I believe it was Benjamin Franklin who said, that the only two certainties in life are death and taxes, I would like to add another to that statement.
I can virtually guarantee that if you go to someone's house for what ever reason, you will see a pint pot or a glass that has been nicked from a pub, c'mon admit it, we have all a Stella, Carling, Heineken, Boddingtons or Holts glass lurking in the cupboard...
This story from the pages of the Salford City Reporter, September 1921, tells of what happened to a Mrs Catherine Walker who was found to be in possession of drinking glasses from a local pub, be warned.
She appeared at Salford Magistrates Court charged with stealing (or receiving, well knowing them to have been stolen) five drinking glasses from The Cattle Market Hotel, Cross Lane, Salford and a further charge of being in unlawful possession of 44 more glasses.
Superintendent Clark told the Court that a few days ago from something that came to the knowledge of Groves and Whitnall brewery who owned the pub and was passed onto him, concerning a number of drinking glasses in a house on West High Street, Salford, a search warrant was applied for and granted.
The next evening, Detectives Coates and MacDonald visited the house and asked Mrs Walker if she had any drinking glasses that didn't belong to her, bearing the name of the Cattle Market Hotel, to which she replied, "No".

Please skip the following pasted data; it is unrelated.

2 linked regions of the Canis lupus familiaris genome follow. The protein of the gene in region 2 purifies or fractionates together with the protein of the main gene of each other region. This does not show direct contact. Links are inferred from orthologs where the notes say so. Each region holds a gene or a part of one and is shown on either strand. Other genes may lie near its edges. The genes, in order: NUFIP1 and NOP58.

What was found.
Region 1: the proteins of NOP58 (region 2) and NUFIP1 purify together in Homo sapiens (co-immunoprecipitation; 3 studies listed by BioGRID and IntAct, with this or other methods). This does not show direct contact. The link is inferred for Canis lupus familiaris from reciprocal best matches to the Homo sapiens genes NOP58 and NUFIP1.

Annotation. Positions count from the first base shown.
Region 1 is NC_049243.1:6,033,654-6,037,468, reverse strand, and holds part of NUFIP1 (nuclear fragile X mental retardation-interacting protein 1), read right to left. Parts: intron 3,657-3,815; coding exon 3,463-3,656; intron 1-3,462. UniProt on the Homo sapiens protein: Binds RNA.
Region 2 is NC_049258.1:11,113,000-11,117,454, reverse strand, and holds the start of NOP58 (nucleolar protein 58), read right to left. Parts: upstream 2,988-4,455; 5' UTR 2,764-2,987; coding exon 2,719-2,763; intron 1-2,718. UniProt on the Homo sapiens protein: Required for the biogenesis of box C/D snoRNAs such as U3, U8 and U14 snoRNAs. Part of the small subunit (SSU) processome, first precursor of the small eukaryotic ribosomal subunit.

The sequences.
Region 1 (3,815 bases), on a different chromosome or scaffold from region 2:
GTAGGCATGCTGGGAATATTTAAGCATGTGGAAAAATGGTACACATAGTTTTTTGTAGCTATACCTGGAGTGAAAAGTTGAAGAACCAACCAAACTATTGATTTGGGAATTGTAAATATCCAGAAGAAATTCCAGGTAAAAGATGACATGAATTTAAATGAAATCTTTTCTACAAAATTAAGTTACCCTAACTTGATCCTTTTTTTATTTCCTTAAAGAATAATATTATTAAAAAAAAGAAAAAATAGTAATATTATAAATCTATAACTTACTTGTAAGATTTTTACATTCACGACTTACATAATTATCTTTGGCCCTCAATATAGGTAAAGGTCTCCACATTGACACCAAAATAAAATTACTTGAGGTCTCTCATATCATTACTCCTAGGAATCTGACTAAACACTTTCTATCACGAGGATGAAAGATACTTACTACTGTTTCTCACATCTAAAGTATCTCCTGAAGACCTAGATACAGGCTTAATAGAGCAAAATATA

One of the Detectives went into the living room and saw two glasses with the Imperial measure stamp on them, on the table, in a nearby locked cupboard was found a further 44 glasses, five of which were stamped, Cattle Market Hotel.
She told them that the five glasses had been in her house for a number of years, and then added that she ran a boarding house which catered for artists performing at the nearby Salford Hippodrome and thought that, "theatricals had bought them in at various times" as for the other glasses they belonged to her.
The manager of the Cattle Market was asked if there was any marks on the five engraved glasses which would indicate if they had been taken within the past two years, he said that in the case of two of them, that particular glass was not made two years ago.
For the defence, Mr A. Gilman Jones said that with regard to the first case there was no evidence of theft, and as a matter of fact Mrs Walker had only been in the Cattle Market pub once during the past, three or four years, and that her husband had died, two years ago.
He then tried to switch the blame onto the Artistes who had stayed at her house who he described as being, "happy go lucky people and travelling on a Sunday they brought food with them including, glasses, knives and forks, and they must have visited the Cattle Market pub and brought them out of the pub and back to her lodging house" Seems plausible enough to me.
Mrs Walker then told the court that she had seen some of the glasses stamped, Cattle Market Hotel, and it was simply neglect on her part, not to return them, and since her husband had died there had been no new additions to the glasses collection, is she blaming him, now?
The Stipendiary Magistrate ruled that she was guilty of receiving the five stamped glasses and fined her £5 or 28 days in prison, the second charge against her of unlawful possession of the other glasses was dropped.
A strange case to say the least, I wonder who tipped the brewery off about her glasses collection, a disgruntled lodger perhaps? and also was she allowed to keep the remaining other glasses?
So the next time your in Wetherspoons or some such pub, think about Mrs Walker afore slipping a glass into your pocket or bag....